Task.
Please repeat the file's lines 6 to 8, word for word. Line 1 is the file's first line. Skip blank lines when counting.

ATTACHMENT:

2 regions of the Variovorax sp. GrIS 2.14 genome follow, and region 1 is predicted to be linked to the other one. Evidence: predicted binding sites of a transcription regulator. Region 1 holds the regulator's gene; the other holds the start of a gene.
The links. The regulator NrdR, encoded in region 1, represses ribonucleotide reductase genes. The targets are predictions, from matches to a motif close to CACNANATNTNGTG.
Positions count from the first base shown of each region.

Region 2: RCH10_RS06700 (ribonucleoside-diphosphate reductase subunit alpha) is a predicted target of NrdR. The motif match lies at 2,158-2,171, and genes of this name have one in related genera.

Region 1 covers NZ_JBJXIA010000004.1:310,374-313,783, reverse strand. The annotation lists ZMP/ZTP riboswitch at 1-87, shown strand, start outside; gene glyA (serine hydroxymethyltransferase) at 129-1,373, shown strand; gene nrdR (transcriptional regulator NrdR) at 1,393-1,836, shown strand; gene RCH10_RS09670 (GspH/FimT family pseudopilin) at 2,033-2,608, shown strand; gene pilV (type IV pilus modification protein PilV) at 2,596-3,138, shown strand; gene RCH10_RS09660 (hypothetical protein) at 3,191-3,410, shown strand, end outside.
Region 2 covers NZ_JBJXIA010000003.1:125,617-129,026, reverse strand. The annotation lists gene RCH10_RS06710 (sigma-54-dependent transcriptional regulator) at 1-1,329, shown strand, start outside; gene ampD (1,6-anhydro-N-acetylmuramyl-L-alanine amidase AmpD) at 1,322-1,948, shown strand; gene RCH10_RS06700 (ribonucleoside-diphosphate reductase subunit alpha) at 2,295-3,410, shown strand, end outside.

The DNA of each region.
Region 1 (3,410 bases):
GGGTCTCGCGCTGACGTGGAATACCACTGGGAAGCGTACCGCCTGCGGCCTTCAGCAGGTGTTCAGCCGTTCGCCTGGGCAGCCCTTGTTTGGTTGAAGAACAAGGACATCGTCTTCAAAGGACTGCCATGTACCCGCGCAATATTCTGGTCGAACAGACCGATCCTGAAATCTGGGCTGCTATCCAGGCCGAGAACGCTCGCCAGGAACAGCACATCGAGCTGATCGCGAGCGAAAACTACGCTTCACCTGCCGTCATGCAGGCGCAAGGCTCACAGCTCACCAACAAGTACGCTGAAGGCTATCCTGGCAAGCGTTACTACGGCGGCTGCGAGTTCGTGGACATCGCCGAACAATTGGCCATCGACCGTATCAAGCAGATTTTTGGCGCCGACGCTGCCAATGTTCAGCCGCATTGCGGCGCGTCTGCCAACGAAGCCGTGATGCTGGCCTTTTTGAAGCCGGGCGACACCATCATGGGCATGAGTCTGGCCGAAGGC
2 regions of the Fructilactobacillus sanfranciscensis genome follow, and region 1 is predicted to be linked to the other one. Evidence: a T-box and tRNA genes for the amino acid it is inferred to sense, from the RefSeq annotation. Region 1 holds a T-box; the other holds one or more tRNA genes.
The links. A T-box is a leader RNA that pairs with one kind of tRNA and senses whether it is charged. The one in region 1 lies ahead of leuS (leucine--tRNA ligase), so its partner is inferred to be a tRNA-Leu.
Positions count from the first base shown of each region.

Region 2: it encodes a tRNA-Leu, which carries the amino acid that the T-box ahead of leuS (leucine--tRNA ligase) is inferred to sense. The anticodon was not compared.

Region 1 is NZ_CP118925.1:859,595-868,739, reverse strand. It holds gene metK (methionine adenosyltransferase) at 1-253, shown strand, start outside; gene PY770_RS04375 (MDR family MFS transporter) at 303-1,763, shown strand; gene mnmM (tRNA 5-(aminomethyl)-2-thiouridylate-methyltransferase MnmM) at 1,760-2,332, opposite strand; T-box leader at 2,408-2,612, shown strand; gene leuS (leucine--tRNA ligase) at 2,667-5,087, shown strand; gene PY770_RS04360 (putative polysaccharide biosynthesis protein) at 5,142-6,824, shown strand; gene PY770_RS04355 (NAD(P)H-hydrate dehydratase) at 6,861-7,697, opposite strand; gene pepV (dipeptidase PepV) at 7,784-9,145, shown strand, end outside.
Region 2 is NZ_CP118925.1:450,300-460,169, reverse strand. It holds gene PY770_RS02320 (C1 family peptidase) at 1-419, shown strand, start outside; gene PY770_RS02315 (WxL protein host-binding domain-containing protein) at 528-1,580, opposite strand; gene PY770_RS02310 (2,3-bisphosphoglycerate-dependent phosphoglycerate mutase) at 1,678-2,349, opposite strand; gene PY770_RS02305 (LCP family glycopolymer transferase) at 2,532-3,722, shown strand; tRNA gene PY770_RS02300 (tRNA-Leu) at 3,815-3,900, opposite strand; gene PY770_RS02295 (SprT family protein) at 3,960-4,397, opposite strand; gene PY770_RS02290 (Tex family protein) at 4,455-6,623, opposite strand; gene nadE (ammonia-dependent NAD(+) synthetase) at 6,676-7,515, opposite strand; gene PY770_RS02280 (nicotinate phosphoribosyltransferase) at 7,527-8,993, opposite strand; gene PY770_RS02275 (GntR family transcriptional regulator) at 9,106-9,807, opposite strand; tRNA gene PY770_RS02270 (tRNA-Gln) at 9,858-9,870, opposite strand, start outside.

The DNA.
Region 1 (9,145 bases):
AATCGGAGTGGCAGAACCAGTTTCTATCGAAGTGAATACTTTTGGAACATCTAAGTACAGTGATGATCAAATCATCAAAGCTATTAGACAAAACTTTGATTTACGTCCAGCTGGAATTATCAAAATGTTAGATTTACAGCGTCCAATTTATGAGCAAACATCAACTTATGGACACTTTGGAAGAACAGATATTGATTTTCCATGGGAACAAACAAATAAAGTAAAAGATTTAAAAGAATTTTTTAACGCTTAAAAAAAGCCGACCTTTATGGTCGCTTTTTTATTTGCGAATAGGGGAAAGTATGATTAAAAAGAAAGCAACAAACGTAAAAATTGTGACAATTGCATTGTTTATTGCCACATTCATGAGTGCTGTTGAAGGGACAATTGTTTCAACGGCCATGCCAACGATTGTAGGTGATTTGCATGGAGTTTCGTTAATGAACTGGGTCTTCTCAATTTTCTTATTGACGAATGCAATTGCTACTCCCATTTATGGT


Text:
Region 2 covers NZ_JBJXIA010000003.1:125,617-129,026, reverse strand. The annotation lists gene RCH10_RS06710 (sigma-54-dependent transcriptional regulator) at 1-1,329, shown strand, start outside; gene ampD (1,6-anhydro-N-acetylmuramyl-L-alanine amidase AmpD) at 1,322-1,948, shown strand; gene RCH10_RS06700 (ribonucleoside-diphosphate reductase subunit alpha) at 2,295-3,410, shown strand, end outside.

The DNA of each region.
Region 1 (3,410 bases):